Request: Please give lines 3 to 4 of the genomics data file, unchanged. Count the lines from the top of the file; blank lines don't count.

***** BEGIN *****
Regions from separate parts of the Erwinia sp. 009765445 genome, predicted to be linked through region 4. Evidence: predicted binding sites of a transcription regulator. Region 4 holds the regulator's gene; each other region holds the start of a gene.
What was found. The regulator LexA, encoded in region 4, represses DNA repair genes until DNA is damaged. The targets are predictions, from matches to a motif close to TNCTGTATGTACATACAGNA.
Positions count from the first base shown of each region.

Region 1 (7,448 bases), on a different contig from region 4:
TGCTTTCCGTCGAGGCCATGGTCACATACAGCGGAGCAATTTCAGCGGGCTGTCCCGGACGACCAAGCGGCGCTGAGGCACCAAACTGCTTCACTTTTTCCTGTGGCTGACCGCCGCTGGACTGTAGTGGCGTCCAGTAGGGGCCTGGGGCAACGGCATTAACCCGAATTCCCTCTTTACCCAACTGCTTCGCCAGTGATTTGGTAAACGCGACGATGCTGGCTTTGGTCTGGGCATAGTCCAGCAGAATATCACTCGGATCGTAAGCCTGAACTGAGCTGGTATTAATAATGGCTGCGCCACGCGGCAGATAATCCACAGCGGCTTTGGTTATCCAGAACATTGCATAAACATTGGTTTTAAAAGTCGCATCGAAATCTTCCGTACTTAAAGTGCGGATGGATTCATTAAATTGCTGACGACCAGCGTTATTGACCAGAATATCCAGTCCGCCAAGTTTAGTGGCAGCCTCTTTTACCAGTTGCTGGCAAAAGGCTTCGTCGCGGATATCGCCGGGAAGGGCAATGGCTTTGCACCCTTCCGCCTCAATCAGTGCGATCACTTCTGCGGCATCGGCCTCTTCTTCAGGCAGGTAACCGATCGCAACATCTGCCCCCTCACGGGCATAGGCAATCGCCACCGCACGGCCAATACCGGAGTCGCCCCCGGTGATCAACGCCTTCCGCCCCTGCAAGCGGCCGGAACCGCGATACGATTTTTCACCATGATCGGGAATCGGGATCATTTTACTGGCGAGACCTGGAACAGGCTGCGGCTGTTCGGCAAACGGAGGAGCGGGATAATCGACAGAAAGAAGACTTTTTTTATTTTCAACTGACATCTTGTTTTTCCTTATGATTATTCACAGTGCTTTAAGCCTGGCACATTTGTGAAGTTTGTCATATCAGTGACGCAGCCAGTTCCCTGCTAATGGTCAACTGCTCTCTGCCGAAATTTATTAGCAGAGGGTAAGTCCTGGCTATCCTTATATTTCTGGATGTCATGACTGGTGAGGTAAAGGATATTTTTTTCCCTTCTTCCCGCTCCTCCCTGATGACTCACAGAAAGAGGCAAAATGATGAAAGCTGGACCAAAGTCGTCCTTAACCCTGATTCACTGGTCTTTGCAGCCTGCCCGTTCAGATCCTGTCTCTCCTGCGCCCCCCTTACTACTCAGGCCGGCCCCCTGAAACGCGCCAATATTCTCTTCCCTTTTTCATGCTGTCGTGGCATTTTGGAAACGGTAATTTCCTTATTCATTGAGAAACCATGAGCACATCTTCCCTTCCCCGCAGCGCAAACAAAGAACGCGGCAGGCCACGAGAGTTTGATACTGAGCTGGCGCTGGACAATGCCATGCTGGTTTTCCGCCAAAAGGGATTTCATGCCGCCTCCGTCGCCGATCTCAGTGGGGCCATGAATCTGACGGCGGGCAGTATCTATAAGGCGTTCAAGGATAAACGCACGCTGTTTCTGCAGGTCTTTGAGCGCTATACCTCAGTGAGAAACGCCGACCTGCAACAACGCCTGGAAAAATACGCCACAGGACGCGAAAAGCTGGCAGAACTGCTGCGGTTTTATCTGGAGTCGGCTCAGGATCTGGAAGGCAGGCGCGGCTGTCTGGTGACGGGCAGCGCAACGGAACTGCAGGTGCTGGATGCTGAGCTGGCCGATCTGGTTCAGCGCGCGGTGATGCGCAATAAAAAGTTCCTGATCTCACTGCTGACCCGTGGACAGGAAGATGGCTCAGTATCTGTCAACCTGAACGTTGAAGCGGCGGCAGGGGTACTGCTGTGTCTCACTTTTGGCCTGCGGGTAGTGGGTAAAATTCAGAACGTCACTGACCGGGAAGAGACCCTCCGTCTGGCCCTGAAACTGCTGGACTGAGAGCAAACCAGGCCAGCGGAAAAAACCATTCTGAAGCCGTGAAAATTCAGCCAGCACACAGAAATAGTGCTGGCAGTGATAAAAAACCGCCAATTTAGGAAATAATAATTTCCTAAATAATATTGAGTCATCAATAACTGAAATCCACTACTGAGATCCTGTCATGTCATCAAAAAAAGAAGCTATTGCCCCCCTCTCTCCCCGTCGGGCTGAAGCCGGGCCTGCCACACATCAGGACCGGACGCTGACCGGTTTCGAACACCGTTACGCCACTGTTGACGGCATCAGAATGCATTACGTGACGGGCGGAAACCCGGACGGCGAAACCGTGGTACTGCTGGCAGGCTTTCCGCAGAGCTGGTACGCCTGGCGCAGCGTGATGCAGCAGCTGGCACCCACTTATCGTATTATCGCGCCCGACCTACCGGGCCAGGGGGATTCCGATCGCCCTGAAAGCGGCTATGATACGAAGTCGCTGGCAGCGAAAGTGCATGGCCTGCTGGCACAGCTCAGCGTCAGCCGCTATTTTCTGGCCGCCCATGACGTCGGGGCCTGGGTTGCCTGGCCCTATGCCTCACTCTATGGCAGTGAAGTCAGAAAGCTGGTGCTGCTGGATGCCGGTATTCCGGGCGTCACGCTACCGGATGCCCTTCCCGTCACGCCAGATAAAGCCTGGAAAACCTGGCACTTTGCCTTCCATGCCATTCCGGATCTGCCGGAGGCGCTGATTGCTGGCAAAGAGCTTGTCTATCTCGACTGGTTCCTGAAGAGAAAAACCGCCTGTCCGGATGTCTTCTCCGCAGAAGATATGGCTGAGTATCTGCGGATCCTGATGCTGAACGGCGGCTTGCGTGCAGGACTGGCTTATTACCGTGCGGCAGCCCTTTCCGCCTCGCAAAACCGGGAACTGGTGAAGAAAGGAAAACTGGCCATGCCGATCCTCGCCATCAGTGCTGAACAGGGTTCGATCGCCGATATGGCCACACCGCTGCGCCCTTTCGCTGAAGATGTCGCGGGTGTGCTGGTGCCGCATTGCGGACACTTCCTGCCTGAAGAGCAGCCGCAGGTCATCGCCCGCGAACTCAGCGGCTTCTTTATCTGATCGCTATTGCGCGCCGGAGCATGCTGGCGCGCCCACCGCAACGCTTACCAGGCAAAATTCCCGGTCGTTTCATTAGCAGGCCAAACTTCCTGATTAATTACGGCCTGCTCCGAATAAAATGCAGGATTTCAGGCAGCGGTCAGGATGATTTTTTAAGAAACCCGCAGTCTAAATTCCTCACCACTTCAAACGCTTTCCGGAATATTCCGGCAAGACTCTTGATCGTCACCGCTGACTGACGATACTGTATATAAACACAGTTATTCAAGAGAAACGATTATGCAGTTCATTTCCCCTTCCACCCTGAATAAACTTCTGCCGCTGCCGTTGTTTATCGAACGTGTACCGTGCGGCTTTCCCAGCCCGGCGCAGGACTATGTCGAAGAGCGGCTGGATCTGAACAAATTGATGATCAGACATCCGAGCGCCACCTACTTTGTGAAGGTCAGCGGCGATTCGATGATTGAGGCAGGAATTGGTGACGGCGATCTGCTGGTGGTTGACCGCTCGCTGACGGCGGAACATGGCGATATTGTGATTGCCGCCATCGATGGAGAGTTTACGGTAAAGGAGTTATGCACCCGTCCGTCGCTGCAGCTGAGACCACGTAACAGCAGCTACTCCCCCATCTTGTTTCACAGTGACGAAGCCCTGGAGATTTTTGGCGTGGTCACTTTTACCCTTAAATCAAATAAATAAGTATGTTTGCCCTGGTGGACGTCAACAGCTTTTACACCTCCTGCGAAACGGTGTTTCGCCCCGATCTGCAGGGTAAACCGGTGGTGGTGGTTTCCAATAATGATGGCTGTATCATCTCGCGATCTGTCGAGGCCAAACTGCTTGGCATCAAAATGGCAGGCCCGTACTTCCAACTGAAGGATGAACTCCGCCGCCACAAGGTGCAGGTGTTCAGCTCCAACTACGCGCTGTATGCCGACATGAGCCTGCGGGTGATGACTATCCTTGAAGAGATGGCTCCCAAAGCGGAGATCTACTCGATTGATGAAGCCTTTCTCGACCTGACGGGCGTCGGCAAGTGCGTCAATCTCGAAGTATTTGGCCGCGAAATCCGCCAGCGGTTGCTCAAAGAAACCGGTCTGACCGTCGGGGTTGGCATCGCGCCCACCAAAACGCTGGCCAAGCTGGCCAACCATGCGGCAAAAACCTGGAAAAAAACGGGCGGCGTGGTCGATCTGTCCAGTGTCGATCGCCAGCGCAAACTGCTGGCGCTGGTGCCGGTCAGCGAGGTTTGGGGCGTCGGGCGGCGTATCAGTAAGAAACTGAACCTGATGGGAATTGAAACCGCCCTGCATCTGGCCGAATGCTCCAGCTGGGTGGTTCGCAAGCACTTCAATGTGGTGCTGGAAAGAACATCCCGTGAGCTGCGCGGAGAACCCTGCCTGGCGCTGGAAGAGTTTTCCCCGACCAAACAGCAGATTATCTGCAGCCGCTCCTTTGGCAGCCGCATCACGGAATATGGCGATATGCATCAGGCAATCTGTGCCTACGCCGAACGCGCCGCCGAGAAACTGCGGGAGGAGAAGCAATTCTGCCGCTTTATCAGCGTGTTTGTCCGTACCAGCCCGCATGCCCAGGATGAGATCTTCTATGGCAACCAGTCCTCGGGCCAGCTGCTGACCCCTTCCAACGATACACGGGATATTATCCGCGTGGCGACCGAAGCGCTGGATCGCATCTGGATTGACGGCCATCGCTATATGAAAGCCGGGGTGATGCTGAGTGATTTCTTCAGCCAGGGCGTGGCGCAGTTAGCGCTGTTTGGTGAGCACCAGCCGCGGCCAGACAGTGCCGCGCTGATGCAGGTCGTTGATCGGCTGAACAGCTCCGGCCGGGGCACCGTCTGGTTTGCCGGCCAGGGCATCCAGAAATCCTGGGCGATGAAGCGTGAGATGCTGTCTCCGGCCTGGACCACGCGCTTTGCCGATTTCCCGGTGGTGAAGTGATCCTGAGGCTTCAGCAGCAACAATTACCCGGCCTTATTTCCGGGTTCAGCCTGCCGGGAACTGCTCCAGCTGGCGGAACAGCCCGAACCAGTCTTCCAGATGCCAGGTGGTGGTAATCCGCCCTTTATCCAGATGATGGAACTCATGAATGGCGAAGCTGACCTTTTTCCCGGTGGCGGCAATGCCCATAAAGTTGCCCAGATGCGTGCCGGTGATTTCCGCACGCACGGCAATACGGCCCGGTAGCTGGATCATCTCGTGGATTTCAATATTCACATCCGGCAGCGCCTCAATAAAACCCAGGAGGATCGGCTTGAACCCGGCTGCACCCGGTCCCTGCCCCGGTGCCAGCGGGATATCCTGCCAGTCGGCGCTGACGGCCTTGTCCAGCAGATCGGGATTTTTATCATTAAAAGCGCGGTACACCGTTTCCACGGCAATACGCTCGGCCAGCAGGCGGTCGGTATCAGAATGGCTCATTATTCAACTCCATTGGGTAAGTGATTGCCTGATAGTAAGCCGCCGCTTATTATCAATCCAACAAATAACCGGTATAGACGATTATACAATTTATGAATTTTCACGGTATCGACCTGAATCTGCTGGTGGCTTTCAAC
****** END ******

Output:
Positions count from the first base shown of each region.

Region 1 (7,448 bases), on a different contig from region 4: